Posts Tagged ‘Campaign India’

‘Zee is the only news channel making money’

5 July 2011

The mention of TV news in India brings up the usual names among news aficionados—Times Now, NDTV 24×7 and NDTV India, Aaj Tak and Headlines Today, CNN-IBN and IBN Awaaz, et al.

But there is another player in the ring from India’s oldest satellite network. And Zee News, says its CEO Punit Goenka, is the only one among the lot making money.

In an interview in the 1 July 2011 issue of Campaign India, Goenka says:

“The news business is doing phenomenally well for Zee. We are the only news entity in the country that makes money. All other news entitites in this country are losing money as of today. From that perspective, that’s working well.

“We have to expand in the news genre in order to enter into the English language (news sphere). We have so far been focusing on Hindi and other regional markets which have done really well. Now we’ll be rolling out in the next two to three years into the English languages.”

Also read: ‘The end-game is near for both TV18 and NDTV’

Niira Radia, Mukesh Ambani, Prannoy Roy & NDTV

How serious is the trouble at CNBC and CNN-IBN?

Why Chinese children are learning Hindi

13 May 2010

Indian publishers are relentlessly cutting expenditure. Meanwhile, The Economist “newspaper”—one of the few profitable publications even during the downturn—unveils its maiden television campaign in India.

View another Economist TVC here

Link via Chetan Krishnaswamy

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Also read: If it catches your eye, surely the ad’s working?

Funny joke from a balding journalist-blogger*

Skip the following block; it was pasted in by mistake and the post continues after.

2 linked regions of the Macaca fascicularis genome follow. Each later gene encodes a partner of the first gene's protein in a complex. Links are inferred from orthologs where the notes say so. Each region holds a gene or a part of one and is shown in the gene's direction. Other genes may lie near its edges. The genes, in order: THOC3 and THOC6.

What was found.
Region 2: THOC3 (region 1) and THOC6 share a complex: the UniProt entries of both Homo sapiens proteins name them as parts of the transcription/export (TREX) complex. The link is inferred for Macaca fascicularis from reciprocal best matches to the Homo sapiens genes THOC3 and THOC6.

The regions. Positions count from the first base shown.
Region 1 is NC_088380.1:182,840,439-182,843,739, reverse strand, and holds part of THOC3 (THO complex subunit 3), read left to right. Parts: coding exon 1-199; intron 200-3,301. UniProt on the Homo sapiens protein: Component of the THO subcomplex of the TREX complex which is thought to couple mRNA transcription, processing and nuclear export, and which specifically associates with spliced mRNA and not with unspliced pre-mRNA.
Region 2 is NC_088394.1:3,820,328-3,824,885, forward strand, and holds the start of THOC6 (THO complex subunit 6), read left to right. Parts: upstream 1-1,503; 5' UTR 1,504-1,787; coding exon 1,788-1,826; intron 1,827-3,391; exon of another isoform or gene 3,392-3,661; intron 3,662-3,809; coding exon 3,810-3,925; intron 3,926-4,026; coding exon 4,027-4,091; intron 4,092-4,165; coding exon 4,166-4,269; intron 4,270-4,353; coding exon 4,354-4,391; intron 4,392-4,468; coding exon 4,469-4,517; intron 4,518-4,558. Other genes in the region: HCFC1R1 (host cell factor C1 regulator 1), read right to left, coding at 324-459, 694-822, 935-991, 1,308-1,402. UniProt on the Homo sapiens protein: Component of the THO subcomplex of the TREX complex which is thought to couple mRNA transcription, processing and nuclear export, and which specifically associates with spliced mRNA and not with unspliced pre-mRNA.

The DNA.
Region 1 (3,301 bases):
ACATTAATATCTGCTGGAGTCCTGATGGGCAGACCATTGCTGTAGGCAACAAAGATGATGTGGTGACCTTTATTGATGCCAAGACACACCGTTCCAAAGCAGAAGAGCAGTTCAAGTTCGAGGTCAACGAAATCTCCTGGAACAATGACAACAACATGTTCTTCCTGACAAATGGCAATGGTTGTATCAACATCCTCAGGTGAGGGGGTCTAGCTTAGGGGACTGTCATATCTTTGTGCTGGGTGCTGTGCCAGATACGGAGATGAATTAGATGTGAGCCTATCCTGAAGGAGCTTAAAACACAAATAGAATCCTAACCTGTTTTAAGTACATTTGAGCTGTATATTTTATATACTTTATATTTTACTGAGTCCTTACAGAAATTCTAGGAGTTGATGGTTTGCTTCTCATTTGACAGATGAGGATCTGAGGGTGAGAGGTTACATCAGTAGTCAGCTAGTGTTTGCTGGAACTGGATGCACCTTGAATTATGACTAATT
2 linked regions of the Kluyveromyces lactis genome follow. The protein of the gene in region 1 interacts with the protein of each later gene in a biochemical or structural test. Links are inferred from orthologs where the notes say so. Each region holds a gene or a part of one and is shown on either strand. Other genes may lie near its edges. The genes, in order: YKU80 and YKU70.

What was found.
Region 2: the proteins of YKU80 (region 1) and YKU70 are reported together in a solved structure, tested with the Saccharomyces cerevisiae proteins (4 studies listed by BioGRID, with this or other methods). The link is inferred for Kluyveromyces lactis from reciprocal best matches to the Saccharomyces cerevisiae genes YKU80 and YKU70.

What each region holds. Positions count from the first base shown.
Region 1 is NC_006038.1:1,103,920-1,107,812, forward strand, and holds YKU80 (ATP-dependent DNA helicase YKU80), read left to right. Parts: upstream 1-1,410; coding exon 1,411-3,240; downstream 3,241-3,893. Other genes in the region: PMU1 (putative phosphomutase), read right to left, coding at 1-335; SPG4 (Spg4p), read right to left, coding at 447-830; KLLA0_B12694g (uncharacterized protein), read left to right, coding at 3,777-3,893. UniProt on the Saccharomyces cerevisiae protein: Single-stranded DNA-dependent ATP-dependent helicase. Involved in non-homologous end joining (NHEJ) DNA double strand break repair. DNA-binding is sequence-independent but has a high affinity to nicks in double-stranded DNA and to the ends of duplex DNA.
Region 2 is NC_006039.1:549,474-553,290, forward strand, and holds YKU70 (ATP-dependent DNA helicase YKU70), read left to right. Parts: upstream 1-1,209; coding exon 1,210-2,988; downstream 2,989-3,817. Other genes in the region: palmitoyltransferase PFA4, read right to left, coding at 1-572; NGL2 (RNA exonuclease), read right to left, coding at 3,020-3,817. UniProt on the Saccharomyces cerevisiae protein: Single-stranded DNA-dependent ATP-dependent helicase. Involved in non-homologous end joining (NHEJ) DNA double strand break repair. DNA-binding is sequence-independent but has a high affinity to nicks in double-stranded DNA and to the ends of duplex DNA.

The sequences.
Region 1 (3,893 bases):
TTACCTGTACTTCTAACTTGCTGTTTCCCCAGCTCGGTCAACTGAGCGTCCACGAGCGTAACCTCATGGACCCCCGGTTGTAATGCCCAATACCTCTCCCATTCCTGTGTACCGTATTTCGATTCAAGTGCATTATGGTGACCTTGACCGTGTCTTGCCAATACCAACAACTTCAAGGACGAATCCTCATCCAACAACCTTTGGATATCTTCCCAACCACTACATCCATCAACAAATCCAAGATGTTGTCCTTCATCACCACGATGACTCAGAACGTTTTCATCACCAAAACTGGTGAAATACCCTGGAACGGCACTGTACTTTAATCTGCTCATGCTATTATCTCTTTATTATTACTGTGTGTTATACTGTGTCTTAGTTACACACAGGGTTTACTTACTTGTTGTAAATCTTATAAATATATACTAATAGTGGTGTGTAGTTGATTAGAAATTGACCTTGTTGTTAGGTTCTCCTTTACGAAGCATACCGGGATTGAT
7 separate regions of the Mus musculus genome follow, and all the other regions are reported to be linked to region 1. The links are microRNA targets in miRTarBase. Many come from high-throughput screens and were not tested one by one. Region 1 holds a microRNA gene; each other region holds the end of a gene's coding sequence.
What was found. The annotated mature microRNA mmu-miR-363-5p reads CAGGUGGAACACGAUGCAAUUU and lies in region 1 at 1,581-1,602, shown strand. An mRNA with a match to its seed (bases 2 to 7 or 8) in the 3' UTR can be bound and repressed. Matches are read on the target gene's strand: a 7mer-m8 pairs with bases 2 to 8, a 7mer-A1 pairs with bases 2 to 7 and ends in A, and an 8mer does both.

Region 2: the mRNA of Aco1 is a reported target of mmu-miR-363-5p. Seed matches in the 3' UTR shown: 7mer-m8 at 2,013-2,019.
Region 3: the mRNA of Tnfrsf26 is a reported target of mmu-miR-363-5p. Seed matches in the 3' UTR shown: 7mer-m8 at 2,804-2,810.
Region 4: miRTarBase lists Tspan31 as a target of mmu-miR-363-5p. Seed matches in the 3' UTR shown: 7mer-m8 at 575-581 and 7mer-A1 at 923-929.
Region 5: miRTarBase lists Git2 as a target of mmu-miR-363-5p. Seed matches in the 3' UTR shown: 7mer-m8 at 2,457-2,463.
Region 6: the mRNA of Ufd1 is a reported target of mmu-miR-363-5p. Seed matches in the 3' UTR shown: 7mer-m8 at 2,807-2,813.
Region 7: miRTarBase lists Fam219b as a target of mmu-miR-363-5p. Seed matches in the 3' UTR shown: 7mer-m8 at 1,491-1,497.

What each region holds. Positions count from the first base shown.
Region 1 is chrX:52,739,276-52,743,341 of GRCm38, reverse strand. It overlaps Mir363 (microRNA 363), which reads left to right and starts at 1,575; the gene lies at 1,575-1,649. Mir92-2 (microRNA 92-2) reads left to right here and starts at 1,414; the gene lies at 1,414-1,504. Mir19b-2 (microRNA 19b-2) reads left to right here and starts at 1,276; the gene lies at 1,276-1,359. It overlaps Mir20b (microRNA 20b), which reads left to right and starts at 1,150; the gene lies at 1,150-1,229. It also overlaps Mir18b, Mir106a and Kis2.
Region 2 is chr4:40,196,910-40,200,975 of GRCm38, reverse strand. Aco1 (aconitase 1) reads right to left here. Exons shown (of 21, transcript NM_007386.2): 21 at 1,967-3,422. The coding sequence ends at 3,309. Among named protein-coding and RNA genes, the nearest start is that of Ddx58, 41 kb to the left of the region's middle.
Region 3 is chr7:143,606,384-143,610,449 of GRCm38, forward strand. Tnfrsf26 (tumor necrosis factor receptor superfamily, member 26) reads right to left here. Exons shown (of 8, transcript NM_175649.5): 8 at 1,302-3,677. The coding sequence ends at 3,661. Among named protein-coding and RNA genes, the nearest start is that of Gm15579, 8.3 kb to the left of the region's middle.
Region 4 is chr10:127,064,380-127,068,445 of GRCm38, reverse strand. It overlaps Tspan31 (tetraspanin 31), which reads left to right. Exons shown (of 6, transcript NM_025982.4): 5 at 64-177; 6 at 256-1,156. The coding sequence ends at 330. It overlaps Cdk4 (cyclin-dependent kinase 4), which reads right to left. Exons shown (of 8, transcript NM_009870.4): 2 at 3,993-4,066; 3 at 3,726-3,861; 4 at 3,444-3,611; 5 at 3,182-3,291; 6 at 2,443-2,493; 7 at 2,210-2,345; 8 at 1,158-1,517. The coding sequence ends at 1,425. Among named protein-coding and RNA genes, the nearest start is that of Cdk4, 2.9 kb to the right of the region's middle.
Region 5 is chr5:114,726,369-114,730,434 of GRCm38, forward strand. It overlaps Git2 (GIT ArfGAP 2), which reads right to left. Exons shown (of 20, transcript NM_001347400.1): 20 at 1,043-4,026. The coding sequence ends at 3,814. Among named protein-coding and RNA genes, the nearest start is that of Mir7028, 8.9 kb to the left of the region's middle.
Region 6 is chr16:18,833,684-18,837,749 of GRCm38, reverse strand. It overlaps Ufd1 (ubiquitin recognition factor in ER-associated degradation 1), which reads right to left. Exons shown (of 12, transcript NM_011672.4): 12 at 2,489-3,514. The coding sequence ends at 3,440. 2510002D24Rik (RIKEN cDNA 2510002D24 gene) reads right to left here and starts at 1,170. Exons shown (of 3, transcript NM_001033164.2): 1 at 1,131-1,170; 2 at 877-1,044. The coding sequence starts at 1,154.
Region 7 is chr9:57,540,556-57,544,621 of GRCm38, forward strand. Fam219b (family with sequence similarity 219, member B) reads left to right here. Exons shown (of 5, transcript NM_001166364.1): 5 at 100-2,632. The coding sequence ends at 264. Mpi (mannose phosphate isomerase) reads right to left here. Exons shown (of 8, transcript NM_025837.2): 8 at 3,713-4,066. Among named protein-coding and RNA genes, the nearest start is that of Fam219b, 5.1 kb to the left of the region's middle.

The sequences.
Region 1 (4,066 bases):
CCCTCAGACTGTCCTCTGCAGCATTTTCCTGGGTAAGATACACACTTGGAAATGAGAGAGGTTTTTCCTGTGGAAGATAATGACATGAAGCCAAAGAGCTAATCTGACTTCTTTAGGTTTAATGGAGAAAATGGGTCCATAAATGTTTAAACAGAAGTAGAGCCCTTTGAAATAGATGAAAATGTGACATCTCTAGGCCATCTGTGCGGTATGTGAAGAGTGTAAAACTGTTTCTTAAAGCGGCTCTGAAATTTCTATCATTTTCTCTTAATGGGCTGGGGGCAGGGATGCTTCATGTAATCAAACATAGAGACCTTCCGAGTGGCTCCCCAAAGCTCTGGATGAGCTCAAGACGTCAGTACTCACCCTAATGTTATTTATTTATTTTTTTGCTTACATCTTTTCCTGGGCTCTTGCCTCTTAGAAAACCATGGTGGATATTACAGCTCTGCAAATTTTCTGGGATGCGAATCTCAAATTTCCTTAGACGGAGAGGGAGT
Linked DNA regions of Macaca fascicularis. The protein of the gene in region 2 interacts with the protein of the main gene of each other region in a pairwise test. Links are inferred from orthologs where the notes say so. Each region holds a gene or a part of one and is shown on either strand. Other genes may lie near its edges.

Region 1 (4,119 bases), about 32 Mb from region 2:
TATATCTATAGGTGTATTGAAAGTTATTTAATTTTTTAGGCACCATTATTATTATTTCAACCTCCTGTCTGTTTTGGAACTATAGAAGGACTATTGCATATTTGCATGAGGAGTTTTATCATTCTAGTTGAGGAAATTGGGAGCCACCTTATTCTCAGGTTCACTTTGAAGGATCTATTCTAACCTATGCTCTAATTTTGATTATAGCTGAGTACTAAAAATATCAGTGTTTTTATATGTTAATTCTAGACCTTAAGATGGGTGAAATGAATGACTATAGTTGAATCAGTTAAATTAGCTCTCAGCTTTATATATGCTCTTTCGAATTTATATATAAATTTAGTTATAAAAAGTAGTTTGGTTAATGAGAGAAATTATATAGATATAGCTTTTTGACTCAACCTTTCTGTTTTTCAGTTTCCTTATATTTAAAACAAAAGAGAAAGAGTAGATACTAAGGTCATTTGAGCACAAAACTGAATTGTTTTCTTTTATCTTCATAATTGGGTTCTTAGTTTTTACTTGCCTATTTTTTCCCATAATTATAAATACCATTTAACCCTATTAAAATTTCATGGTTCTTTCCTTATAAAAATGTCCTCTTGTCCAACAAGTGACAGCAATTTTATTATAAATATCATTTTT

How to get from point B to point A in Chicago

‘A List’ most A-listers don’t want to be a part of

19 September 2009

The Indian edition of Campaign has brought out a booklet called “The A List”, supposedly the who’s who in media, marketing and advertising, in partnership with NDTV Media.

And the sloppy, incomplete and typo-ridden effort is remarkable for how predictable and boring most A-listers are: the most-admired politician—surprise, surprise—is Mahatma Gandhi, almost everybody’s favourite device is the Blackberry™, etcetera.

Still there are a few trends to be spotted:

# Most owners have a marked inclination not to reveal more of themselves. The Times of India‘s Samir and Vineet Jain; Dainik Bhaskar‘s Sudhir Agarwal; India Today‘s Aroon Purie; Network 18’s Raghav Bahl; NDTV’s Prannoy and Radhika Roy; Sun TV’s Kalanidhi Maran; India TV’s Rajat Sharma; Hindustan TimesShobhana Bharatiya et al haven’t bothered to fill up the form.

# The list is so Bombay-Delhi centric that it would seem that the South and East of India are in some other country. Result: India’s biggest publications like Malayala Manorama, Ananda Bazar Patrika, Eenadu, Dina Thanthi, have no representation in a 100-rupee booklet that claims to represent “our entire ecosystem” (editor Anant Rangaswami‘s description).

# The new media goes almost completely unrepresented but for the presence of blogger Amit Varma, and many (Mid-Day‘s Tarique Ansari, NDTV’s Raj Nayak) admit they are technologically challenged.

# In a list teeming with people born in small-town India (Meerut, Madurai, Rohtak, Ratlam, Dhanbad, Kanpur, Karur, Manipal, Varanasi), many were born elsewhere: Business India founder Ashok Advani born in Hyderabad (Sindh); Outlook editor-in-chief Vinod Mehta, Rawalpindi; India Today proprietor Aroon Purie, Lahore, and COO Mala Sekhri, London; CNBC’s Senthil Chengalvarayan, Kandy, Sri Lanka; A.P. Parigi, ex-Radio Mirchi head, Colombo; Vaishnavi Communications’ Neera Radia, Kenya; INX chief Peter Mukherjea, London.

Also read: 26% of India’s powerful are media barons

The 11 habits of India’s most powerful media pros

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